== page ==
Tag Archives: father

Three Calls A Day was Chubby’s Way

Chubby (my dad) followed an ironclad “act of kindness” regimen every day, seven days a week.


He called three people for one reason – to ask how he could help.

Three calls a day.  No exceptions.  Even on holidays.

Dad was meticulous about keeping each conversation short (he told me he tried to limit calls to less than ten minutes) and linear (he said the calls should be focused on only one thing – how he could help them.).

After a brief hello and some small talk, Dad would ask if everything was going well – in business, family and health – and then ask, READ MORE 

Truckin’ with Dad

“It’s like driving a car at night. You never see further than your headlights, but you can make the whole trip that way.”

—E.L. Doctorow

Today’s story is contributed by Marchell Mascheck

just being with dad

Sometimes, just being with dad is the lesson.

My father — a truck driver back in Kansas City, where we grew up.

My first driving lesson — a dark, deserted highway. It was very late at night.

Back then, cars didn’t have seat belts. They were giant, clunky vehicles with massive, oversized steering wheels. This was not exactly the most conducive configuration for a driving lesson, especially since I was three years old!

Yes, that’s right. A toddler. Daddy let me stand on the bench seat next to him. I was just tall enough to wrap my tiny arm around his large neck.

It was a simple and quiet experience, yet it remains one of the most profoundly memorable moments of my life. I can still remember standing on the leather seat, my feet faintly bouncing on the hard, uncushioned springs beneath.

Resting my head on Daddy’s shoulder, we just cruised down that black, empty highway for miles.

It was the best driving lesson of all time. Just being with dad. Sometimes it’s the only lesson in life — just being with those you love.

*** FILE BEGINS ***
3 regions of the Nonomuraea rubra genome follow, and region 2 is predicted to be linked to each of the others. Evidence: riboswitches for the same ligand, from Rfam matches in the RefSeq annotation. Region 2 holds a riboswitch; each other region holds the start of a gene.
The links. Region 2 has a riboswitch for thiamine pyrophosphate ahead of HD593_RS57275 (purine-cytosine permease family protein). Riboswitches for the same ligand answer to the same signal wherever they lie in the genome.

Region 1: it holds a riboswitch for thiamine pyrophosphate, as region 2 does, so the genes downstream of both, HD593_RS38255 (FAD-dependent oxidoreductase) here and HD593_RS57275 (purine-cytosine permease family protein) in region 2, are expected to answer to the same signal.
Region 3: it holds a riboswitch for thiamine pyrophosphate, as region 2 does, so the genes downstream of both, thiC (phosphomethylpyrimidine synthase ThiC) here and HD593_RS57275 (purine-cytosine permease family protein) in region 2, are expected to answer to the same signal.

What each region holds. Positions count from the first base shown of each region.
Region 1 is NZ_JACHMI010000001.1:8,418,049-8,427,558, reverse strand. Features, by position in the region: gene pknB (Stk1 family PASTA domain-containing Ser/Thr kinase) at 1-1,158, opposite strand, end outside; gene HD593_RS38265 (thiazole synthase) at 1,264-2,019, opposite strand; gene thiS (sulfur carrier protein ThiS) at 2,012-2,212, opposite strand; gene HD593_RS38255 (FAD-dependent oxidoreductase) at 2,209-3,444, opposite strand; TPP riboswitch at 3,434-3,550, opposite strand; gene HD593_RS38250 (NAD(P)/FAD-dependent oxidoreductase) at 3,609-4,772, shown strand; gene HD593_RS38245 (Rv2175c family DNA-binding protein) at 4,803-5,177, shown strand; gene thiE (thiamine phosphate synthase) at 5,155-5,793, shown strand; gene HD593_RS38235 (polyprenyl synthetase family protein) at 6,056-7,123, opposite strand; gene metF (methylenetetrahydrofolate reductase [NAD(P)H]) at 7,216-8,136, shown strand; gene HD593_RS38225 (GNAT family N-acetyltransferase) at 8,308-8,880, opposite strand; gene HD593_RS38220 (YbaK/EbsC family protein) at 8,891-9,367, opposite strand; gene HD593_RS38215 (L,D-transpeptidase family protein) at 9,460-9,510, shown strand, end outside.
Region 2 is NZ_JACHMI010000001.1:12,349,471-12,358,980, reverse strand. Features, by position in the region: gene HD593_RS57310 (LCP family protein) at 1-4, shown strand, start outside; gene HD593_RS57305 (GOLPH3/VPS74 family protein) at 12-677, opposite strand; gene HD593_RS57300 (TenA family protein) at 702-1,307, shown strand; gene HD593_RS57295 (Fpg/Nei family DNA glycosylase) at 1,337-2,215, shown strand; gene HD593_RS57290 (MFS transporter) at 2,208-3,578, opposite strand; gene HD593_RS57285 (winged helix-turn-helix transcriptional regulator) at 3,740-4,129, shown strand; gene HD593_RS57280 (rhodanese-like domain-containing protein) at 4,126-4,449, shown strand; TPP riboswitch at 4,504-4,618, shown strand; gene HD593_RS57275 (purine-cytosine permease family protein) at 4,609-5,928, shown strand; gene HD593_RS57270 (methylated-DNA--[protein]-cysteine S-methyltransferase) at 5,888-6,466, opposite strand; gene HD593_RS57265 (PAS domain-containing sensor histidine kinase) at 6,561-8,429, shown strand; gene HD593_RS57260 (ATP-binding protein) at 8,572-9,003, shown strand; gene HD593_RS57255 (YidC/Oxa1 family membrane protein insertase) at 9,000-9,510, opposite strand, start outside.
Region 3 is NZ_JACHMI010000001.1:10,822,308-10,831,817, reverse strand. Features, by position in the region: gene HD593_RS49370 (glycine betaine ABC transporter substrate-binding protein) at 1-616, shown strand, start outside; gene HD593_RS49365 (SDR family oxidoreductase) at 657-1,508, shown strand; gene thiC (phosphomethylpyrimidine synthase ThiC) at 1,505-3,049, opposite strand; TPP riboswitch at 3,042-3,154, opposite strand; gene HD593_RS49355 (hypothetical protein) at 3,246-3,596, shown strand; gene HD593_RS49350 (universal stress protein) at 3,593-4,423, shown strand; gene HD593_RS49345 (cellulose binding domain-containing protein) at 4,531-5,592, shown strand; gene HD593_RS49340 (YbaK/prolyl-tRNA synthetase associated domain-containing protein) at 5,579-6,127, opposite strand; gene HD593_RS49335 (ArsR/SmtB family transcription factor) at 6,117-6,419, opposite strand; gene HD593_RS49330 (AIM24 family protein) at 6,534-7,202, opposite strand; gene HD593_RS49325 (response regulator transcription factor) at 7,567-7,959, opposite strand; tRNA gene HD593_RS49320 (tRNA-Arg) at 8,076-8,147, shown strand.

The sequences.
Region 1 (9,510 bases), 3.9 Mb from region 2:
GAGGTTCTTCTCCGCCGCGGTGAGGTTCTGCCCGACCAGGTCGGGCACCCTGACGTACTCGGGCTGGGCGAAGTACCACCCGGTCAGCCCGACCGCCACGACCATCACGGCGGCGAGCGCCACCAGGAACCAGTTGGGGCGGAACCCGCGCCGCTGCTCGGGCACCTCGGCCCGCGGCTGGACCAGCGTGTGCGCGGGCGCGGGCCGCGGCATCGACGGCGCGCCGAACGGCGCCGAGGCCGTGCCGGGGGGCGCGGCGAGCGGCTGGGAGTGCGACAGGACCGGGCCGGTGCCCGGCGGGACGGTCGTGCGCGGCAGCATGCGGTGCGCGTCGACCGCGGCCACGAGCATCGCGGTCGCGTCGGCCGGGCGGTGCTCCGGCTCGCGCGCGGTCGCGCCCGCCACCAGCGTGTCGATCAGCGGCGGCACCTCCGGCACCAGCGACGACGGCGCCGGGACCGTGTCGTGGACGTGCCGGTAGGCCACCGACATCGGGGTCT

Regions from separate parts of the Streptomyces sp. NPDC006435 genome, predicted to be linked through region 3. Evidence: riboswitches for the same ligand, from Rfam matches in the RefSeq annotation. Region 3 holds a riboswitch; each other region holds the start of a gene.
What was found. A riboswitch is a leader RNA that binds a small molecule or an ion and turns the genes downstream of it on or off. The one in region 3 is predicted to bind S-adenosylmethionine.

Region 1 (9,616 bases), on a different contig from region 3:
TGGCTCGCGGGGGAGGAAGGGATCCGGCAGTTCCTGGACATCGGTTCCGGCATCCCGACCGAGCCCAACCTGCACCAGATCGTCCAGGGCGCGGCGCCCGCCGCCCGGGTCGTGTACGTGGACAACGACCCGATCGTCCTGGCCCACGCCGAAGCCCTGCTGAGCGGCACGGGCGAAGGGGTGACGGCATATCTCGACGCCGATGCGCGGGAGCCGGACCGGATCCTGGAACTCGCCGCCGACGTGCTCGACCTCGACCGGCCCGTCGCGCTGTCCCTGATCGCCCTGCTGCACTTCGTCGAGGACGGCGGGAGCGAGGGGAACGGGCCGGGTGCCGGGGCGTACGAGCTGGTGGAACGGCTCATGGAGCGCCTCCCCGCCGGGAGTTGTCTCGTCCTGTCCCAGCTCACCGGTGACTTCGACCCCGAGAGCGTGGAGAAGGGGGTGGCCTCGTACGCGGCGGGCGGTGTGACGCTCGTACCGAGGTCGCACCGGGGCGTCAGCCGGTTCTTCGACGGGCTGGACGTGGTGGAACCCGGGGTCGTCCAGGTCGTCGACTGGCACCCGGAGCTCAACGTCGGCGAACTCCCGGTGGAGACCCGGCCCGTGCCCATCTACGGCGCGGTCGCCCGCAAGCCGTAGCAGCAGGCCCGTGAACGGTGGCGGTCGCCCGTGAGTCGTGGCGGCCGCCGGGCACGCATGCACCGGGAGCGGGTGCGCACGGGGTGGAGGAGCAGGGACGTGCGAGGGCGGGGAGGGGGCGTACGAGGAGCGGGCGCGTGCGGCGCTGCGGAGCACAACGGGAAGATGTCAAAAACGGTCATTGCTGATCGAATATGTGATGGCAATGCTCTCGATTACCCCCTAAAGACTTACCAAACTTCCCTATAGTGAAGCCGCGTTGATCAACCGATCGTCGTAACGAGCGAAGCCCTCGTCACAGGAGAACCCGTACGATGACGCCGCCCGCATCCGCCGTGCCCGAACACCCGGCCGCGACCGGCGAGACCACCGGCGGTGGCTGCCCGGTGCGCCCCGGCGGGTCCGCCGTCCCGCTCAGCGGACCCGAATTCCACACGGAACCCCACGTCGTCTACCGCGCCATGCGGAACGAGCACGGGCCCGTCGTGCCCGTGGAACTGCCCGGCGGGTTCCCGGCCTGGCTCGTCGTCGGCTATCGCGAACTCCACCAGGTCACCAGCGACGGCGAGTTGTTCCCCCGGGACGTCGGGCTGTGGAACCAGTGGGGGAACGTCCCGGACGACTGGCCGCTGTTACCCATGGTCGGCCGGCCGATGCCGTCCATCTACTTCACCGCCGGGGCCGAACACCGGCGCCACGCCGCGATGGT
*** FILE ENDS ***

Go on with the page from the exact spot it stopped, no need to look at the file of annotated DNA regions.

just being with dad

Family Portrait with Marchell (front right)

Marchell was born and raised in Kansas City, Missouri. She attended University of Houston and St. Thomas University. She has been married to her husband, Carl, for 28 years and counting. She is a recruiter for The Alexander Group, and spends her leisure time traveling and honing her photography skills. She is also an avid motorcycle racing fan.

Father Misspelled

“Mama was my greatest teacher, a teacher of compassion, love and fearlessness. If love is as sweet as a flower, then my mother is that sweet flower of love.”

—Stevie Wonder

Today’s story is contributed by Marshall Davis Jones.

Marshall Davis Jones

Marshall Davis Jones

I was six years old
in a national spelling bee.
complex words….
up until the final round
one word between me and victory
the spell master clears his throat
young man your word is father…..

Spelling Father from stillmotion on Vimeo.

Marshall Davis Jones is a world-bridger.His unique gift to make us think, feel and realize runs deep into the human experience. As a professional spoken word artist and dramatic performer, he has been featured in two TEDx Conferences, at the Musical Instrument Museum, the Omega Institute and BBC World Service.

His clients have included numerous colleges & universities (Pace, NYU, Utah State etc),
The Leon Sullivan Foundation, the I.Am Angel Foundation and the Jordin Sparks Experience. He has shared the podium with the likes of Marc Lamont Hill, Ambassador Andrew Young, Henry Louis Gates, and Simon Sinek.

Marshall regularly conducts workshops with youth and adults.

Daddy’s Girl: Honoring My Father’s Legacy

Today’s story is contributed by Kirsten West Savali.

“Nearly all men can stand adversity, but if you want to test a man’s character, give him power.”

—Abraham Lincoln

My father, Theodore Joseph “Bubber” West, was blessed with both in abundance. As a business owner, civic leader and city alderman for over seventeen years, he used his influence to help everyone he encountered, never once expecting reciprocity. Daddy never met a stranger. If he had a dollar, he would give you that dollar and apologize that he didn’t have more to share.